Many authors have suggested that A1AR activation has a beneficial effect [39–41]. Lee et al. indicated that endogenous A1AR activation produced cytoprotective effects in the renal proximal tubule, and Kim found that endogenous A1AR activation prevented murine liver ischemia reperfusion injury from worsening. However, others also have suggested that blocking A1AR exerted protection [42, 43]. In this study, we used R-PIA, a specific A1AR receptor agonist, to evaluate the role of A1AR in neuronal function under ICH conditions. At 48 h, the numbers of apoptotic or necrotic cells were clearly reduced in ICH groups pretreated with R-PIA (Fig. 2 and 3). A positive effect of 8-PT on apoptosis and necrosis was observed.
Lee demonstrated that endogenous A1AR activation produced cytoprotective effects by modulating the P38-MAPKAP2-Hsp27 pathway in renal cells . However, no one has reported such effects in ICH conditions. In our experiment, inhibition of P38 suppressed the upregulation of phosphorylation of P38, MAPKAP2, and Hsp27, while the antagonist of Hsp27 (KNK437) clearly inhibited upregulation of Hsp27 phosphorylation. And both the two antagonists could almost completely abolish R-PIA- mediated neuroprotective effect (Fig. 5). Thus, these data suggest a crucial role for the P38-MAPKAP2-Hsp27 pathway in ICH conditions. In support of this concept, Carroll and Yellon have presented preliminary results from a cardiac myoblast cell line showing that pretreatment with P38 MAPK inhibitor SB203580 completely abolished delayed protection after ischemic- or adenosine-induced preconditioning .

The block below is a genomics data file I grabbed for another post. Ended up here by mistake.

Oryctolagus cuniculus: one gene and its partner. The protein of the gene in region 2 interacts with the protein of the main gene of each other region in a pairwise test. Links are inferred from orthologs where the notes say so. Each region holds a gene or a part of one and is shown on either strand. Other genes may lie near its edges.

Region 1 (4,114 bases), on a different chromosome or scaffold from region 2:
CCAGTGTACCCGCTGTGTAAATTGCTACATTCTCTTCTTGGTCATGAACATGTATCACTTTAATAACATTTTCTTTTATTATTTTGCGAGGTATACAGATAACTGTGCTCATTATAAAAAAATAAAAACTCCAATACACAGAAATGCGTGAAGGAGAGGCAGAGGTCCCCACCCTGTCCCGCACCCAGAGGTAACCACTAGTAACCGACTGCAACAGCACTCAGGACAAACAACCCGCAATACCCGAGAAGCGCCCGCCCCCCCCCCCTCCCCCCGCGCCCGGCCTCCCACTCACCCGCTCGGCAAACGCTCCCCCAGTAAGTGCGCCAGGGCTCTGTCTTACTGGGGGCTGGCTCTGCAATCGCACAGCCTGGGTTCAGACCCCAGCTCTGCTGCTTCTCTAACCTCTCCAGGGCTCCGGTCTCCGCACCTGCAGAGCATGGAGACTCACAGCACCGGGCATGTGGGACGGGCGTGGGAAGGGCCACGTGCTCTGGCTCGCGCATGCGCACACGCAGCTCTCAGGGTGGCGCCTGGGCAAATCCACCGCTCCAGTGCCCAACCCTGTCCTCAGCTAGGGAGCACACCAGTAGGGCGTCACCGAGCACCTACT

Hsp27, a member of the heat shock protein family, is a molecular protein with diverse cytoprotective effects. Van Why et al.  have demonstrated that Hsp27, together with the actin cytoskeleton, restricts injury in vitro. The preservation of cytoskeletal actin contributes to architectural integrity of the cytoskeleton, at least in part. Phosphorylation of Hsp27 maintains the integrity of cells and enhances their ability to resist breaking down after ATP depletion . In addition, Hsp27, acting as a molecular chaperone, prevents unfolded proteins from irreversible aggregation, reduces oxidative stress-mediated injury, and counteracts apoptosis by interacting with caspases [47, 48]. We propose that induction and increased phosphorylation of Hsp27 may provide protection against necrosis as well as apoptosis in neurons. In this study, we showed that activating A1AR with agonist R-PIA increased the phosphorylation level of Hsp27.
Finally, our experiments had limitations. The animals were intraperitoneally injected with A1AR agonist R-PIA and A1AR antagonist 8-PT. When these drugs crossed the BBB and finally reached the brain, their biological activity was limited. In addition, although there was no significant cardiovascular complications of R-PIA and 3-PT (see Methods), further pharmacological and toxicology experiment is still urgently needed to eliminate other potential side effects of them. In our experiment, we used healthy Sprague–Dawley (SD) rats to mimic the progression of ICH; however, in the clinic, we often see older patients. Finally, in vitro, we only treated neurons with oxyhemoglobin (OxyHb), and it remains to be determined if it is appropriate for activation of A1AR.
In conclusion, the present study demonstrated that, following ICH, the release of hematoma components, such as adenosine, may induce an increase in the protein level of A1AR, which maybe a self-help measure in neurons. A1AR agonist R-PIA could significantly increase the protein level of A1AR and alleviate ICH-induced SBI via P38-MAPKAP2-Hsp27 pathway, while A1AR antagonist 8-PT exerts opposite effects. We thus propose A1AR as a critical endogenous physiological regulator in neurons and suggest it may be potential therapeutic target in the treatment of ICH.
Study design and experimental groups